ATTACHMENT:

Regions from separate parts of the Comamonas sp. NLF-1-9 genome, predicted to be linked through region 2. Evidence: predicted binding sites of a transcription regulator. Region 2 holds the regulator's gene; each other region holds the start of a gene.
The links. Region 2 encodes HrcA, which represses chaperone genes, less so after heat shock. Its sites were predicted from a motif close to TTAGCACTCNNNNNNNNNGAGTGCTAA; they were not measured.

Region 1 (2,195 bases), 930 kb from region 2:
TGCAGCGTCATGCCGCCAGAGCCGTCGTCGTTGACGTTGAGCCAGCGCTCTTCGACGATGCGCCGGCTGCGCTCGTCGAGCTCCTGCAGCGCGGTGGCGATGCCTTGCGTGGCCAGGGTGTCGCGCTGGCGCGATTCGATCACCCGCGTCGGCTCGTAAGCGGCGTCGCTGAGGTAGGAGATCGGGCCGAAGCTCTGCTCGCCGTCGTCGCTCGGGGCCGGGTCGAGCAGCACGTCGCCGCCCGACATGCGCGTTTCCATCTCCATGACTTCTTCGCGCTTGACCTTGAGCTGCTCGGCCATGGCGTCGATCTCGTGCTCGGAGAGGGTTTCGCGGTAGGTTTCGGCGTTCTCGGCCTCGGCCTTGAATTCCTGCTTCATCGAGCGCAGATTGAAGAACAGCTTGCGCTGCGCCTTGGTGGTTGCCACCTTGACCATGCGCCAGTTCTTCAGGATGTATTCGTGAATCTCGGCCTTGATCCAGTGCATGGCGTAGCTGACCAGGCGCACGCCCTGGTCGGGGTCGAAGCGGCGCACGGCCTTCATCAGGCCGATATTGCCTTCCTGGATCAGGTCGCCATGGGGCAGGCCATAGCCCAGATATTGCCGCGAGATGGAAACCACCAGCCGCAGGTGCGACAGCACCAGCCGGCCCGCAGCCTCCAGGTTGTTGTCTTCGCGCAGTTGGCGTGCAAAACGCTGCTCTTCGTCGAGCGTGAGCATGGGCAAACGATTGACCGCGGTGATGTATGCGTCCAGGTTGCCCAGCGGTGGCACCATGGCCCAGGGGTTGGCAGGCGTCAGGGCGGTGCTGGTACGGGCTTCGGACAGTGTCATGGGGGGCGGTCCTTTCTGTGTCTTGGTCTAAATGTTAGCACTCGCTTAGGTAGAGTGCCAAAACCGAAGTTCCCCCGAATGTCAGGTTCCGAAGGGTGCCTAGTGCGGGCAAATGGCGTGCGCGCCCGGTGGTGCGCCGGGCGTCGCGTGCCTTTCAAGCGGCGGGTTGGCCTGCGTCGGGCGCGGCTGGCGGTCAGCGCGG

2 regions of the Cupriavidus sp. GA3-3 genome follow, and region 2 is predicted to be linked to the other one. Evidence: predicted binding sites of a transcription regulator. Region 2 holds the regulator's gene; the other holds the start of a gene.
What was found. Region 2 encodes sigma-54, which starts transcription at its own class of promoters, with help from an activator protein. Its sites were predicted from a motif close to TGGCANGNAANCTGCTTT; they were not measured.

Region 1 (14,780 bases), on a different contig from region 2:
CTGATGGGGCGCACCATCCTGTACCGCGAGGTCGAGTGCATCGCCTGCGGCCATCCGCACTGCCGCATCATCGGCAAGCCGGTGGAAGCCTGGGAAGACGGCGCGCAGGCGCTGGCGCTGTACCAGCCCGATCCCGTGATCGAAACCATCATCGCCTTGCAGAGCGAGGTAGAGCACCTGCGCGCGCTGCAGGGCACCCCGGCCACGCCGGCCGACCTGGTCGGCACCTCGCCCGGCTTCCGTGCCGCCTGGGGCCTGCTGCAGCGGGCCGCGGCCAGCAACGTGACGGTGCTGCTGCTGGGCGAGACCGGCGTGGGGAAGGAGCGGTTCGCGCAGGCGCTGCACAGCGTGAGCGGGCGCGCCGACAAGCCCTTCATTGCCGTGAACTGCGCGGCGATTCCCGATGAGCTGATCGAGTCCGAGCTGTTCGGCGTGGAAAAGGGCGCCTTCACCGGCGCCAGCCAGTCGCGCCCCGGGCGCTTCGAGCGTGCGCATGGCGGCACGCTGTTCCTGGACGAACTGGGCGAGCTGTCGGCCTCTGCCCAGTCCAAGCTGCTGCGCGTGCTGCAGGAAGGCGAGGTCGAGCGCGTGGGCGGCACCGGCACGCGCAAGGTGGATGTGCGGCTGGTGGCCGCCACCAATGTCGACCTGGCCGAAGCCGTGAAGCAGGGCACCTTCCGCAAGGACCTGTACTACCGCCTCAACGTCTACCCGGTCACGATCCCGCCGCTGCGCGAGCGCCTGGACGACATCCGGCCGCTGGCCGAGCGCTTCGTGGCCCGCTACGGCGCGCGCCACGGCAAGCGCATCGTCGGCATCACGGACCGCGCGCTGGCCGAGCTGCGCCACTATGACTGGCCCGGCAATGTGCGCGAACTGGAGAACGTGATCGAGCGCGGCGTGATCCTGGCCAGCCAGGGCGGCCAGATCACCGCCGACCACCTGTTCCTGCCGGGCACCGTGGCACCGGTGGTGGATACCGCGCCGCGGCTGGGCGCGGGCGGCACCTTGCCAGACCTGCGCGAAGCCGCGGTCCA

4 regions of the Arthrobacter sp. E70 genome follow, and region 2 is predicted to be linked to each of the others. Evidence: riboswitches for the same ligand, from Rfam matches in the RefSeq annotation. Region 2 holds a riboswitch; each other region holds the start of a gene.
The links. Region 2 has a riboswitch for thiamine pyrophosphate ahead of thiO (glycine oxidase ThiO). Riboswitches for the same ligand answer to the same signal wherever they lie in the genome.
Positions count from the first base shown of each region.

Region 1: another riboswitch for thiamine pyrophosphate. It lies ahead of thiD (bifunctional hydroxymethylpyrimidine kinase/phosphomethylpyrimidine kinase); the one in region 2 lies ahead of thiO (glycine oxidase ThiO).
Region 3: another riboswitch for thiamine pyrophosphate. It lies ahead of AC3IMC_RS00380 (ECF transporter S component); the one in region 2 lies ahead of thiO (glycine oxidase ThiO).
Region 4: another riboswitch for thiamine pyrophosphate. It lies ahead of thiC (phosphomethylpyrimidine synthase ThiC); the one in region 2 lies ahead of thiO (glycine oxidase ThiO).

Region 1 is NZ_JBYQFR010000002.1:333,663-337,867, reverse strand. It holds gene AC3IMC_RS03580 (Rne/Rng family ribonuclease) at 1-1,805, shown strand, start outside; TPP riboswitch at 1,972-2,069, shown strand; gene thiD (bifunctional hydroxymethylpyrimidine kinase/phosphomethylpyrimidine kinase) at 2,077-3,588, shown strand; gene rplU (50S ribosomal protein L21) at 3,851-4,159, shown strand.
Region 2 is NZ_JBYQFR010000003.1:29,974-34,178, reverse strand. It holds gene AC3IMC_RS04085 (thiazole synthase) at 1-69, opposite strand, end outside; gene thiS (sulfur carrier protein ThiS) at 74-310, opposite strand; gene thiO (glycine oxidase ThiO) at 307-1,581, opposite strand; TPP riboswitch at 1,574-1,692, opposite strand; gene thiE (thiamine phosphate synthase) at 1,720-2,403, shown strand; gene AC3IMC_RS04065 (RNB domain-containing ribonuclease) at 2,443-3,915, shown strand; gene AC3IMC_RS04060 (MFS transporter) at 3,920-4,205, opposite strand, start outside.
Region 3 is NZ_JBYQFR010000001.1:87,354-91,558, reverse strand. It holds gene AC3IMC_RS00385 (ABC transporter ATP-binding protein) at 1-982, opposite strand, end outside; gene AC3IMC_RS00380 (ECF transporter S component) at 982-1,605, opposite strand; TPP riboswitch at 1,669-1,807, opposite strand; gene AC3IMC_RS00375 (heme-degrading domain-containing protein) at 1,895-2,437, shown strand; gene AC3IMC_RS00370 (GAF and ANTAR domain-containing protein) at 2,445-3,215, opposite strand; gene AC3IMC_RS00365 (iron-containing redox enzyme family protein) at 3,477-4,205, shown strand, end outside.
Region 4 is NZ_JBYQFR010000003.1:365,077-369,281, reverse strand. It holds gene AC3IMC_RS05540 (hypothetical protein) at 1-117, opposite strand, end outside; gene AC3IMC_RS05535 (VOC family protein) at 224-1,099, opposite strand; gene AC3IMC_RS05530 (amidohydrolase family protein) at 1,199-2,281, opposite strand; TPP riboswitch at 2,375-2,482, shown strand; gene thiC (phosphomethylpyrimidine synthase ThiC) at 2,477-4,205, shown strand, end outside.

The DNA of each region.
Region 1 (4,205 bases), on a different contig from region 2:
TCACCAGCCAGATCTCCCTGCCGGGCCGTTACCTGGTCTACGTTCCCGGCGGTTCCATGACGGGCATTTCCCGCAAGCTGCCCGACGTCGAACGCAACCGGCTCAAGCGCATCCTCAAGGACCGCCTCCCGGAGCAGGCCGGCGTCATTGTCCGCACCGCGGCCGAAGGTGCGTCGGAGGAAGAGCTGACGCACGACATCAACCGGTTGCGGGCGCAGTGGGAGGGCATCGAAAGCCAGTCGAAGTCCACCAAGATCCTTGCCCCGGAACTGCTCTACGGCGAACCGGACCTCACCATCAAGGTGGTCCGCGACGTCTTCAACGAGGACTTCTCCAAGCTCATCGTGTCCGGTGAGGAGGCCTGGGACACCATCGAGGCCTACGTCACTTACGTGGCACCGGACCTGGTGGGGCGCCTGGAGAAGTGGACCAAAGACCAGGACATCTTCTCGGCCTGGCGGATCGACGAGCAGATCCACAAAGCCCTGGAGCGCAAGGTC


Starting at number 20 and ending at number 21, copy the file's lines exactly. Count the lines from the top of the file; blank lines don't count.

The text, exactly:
Region 1 (4,205 bases), on a different contig from region 2:
TCACCAGCCAGATCTCCCTGCCGGGCCGTTACCTGGTCTACGTTCCCGGCGGTTCCATGACGGGCATTTCCCGCAAGCTGCCCGACGTCGAACGCAACCGGCTCAAGCGCATCCTCAAGGACCGCCTCCCGGAGCAGGCCGGCGTCATTGTCCGCACCGCGGCCGAAGGTGCGTCGGAGGAAGAGCTGACGCACGACATCAACCGGTTGCGGGCGCAGTGGGAGGGCATCGAAAGCCAGTCGAAGTCCACCAAGATCCTTGCCCCGGAACTGCTCTACGGCGAACCGGACCTCACCATCAAGGTGGTCCGCGACGTCTTCAACGAGGACTTCTCCAAGCTCATCGTGTCCGGTGAGGAGGCCTGGGACACCATCGAGGCCTACGTCACTTACGTGGCACCGGACCTGGTGGGGCGCCTGGAGAAGTGGACCAAAGACCAGGACATCTTCTCGGCCTGGCGGATCGACGAGCAGATCCACAAAGCCCTGGAGCGCAAGGTC